The production and distribution of the Sunpapers was delayed today when employes from five of the paper's six unions honored picket lines erected Tuesday night by newscasters striking a television station owned by the Sunpapers' parent company.

Delivery of about 3,000 copies of the morning Sun to locations in Western Maryland, West Virginia and the District, and at least 10,000 copies of the Evening Sun, were affected when Teamsters Union truck drivers refused to cross the picket line thrown up by the American Federation of Television and Radio Artists who are striking WMAR-TV (Channel 2).

AFTRA involved the Sunpapers in the seven-week-old dispute after discovering that the A.S. Abell Communications Inc., which owns the television company, was shipping film and broadcasting material to the station via the newspaper plant.

The striking newscasters said that the shipments had increased greatly since the strike began.

The approximately 800 employes who had stayed off the job honoring picket lines returned to work after Sunpapers publisher Reg Murphy notified WMAR-TV that the paper wished to discontinue what had been the "sporadic practice of the past 20 years."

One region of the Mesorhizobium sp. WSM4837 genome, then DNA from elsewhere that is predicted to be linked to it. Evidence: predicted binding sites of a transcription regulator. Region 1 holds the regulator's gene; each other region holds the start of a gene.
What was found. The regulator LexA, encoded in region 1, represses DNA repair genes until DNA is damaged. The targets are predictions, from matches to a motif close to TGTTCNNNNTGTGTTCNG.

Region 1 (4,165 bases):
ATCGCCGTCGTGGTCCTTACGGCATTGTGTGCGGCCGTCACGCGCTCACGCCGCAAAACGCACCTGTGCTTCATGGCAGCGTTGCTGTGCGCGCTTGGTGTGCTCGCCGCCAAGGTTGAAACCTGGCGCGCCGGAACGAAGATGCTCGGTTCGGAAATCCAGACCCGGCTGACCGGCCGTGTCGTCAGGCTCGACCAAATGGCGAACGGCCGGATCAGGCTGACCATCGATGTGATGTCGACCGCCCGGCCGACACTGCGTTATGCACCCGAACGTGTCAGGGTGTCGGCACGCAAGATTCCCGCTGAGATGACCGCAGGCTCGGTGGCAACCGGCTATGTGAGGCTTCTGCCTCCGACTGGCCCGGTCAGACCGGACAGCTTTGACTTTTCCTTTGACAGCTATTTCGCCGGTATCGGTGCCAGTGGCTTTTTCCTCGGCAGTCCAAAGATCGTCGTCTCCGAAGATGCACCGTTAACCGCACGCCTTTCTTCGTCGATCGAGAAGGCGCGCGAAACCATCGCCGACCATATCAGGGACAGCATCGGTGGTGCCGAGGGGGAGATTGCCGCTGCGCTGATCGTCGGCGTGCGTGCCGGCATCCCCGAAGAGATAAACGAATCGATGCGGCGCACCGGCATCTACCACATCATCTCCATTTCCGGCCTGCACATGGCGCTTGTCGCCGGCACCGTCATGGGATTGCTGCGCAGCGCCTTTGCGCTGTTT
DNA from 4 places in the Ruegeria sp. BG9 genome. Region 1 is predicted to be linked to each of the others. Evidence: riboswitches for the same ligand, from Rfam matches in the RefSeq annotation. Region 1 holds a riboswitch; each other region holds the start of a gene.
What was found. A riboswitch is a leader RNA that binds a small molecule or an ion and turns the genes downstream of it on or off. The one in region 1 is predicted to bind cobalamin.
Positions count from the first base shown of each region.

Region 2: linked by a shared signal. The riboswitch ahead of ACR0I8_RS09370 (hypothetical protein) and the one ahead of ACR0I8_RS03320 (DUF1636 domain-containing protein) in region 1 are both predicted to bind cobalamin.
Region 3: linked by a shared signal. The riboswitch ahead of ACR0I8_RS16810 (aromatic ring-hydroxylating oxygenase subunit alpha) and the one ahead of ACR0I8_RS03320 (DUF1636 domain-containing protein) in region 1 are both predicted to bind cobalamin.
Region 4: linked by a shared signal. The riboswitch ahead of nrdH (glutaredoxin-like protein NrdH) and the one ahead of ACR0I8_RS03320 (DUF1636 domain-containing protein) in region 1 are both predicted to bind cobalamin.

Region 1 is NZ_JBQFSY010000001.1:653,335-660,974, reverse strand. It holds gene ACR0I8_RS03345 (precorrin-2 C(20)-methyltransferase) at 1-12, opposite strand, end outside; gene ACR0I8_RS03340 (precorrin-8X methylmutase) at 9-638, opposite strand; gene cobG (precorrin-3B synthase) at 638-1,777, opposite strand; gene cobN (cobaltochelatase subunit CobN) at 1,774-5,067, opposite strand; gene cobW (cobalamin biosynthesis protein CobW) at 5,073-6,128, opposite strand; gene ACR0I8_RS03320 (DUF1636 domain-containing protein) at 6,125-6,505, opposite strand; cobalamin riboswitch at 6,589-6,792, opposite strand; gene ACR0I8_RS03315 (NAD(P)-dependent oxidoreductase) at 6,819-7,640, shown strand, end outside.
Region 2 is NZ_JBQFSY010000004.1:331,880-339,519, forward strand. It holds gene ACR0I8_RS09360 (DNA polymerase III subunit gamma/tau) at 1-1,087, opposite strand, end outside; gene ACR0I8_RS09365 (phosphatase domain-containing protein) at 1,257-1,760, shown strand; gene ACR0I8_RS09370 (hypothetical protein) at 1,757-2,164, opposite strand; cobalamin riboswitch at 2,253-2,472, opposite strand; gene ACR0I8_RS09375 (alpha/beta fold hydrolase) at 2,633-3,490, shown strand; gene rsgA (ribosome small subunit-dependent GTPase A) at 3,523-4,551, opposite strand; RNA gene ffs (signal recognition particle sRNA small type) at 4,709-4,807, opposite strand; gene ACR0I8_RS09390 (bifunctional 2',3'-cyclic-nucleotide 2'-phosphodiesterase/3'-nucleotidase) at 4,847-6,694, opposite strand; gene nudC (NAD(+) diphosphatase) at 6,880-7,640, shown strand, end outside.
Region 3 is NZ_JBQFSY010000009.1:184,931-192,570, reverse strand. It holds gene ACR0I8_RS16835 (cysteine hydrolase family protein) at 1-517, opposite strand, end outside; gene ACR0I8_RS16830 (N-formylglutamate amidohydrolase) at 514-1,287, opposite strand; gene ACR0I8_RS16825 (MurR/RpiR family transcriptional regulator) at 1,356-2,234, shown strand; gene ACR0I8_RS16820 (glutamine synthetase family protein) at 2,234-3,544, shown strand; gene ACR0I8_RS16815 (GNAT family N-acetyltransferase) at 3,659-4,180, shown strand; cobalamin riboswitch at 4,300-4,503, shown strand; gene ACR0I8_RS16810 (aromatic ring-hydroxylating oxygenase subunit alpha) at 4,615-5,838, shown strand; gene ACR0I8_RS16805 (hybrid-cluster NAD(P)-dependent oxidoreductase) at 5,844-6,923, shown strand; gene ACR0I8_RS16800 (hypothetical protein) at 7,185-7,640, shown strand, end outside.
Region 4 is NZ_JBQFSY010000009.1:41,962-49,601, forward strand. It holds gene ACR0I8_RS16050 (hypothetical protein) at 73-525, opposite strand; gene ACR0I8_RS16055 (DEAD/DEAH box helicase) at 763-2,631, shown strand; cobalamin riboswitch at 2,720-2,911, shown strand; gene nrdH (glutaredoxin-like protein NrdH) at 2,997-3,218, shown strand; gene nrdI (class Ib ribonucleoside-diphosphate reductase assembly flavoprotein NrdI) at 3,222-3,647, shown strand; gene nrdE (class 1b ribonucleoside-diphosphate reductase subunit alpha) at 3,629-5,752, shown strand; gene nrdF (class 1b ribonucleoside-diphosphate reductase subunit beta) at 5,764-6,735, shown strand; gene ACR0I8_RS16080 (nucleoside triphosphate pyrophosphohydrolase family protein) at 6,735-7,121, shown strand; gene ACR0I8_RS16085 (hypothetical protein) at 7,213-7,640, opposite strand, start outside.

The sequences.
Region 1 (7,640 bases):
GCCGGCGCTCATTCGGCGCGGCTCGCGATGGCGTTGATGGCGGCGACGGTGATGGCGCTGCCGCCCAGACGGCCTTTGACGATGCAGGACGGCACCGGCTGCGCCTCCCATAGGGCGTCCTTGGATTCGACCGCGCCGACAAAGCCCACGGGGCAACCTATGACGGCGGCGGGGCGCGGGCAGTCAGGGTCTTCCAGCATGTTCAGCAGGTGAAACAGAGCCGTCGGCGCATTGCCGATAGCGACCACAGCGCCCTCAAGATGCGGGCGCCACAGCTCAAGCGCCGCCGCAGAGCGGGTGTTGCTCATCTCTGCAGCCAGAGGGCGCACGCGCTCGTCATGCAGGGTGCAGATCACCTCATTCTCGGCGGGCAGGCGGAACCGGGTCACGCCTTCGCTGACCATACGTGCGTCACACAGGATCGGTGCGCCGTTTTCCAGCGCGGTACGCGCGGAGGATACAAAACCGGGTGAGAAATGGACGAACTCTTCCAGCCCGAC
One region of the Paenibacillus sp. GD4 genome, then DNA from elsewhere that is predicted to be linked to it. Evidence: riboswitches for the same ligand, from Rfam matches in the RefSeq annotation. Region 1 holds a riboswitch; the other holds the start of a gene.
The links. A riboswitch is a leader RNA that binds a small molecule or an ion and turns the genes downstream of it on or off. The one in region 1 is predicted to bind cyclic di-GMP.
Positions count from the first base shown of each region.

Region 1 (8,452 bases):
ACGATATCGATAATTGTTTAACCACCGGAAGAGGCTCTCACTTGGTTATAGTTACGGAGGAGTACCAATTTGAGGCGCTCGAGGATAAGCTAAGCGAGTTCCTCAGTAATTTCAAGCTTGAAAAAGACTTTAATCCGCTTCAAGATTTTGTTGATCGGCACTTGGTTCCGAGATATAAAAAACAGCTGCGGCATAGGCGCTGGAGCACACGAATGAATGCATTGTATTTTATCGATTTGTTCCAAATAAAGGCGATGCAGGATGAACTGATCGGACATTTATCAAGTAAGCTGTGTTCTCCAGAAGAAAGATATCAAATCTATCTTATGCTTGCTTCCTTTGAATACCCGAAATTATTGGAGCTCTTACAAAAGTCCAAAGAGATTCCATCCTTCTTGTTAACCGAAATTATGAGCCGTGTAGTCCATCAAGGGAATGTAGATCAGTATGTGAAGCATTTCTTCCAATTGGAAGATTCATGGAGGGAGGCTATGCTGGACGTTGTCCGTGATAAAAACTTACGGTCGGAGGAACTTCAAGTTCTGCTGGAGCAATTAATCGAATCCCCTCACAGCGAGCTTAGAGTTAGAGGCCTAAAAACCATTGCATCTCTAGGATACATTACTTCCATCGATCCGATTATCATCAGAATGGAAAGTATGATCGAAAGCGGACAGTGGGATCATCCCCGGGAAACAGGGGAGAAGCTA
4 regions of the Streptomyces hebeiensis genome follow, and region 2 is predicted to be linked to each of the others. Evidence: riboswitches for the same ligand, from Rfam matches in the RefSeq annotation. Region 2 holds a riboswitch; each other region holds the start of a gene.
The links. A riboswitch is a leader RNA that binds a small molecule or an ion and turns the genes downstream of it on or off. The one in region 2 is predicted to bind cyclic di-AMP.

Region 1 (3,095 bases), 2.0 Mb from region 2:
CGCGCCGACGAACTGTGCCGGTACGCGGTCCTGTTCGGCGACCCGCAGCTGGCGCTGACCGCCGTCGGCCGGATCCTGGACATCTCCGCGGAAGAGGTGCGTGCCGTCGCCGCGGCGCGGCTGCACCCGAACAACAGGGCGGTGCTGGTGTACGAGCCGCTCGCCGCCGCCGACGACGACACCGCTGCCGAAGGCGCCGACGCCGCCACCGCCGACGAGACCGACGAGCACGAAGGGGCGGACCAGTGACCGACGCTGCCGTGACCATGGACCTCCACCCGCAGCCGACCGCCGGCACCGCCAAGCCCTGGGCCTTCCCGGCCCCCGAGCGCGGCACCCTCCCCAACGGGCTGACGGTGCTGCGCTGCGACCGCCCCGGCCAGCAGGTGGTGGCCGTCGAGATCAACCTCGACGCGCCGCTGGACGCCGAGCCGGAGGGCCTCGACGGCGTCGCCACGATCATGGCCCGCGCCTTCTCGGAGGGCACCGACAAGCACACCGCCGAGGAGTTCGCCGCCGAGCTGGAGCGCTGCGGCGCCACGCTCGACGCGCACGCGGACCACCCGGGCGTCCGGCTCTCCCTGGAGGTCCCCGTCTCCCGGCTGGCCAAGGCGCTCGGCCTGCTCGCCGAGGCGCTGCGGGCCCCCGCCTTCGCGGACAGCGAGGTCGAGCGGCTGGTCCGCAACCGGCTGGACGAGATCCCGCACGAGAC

Calling Murphy's decision a victory, the AFTRA pickets walked off around 1 p.m., and were cheered by about 200 reporters and other Sunpapers union members meeting in the Typographical Union Hall a few blocks from the Sunpapers plant.

Eighteen AFTRA newscasters, including Orioles baseball broadcasters Brooks Robinson and Chuck Thompson, have been locked in a bitter labor struggle with WMAR since their union contracts expired March 1. The issues center on minimum salary scale, overtime pay and fees paid for free-lance work.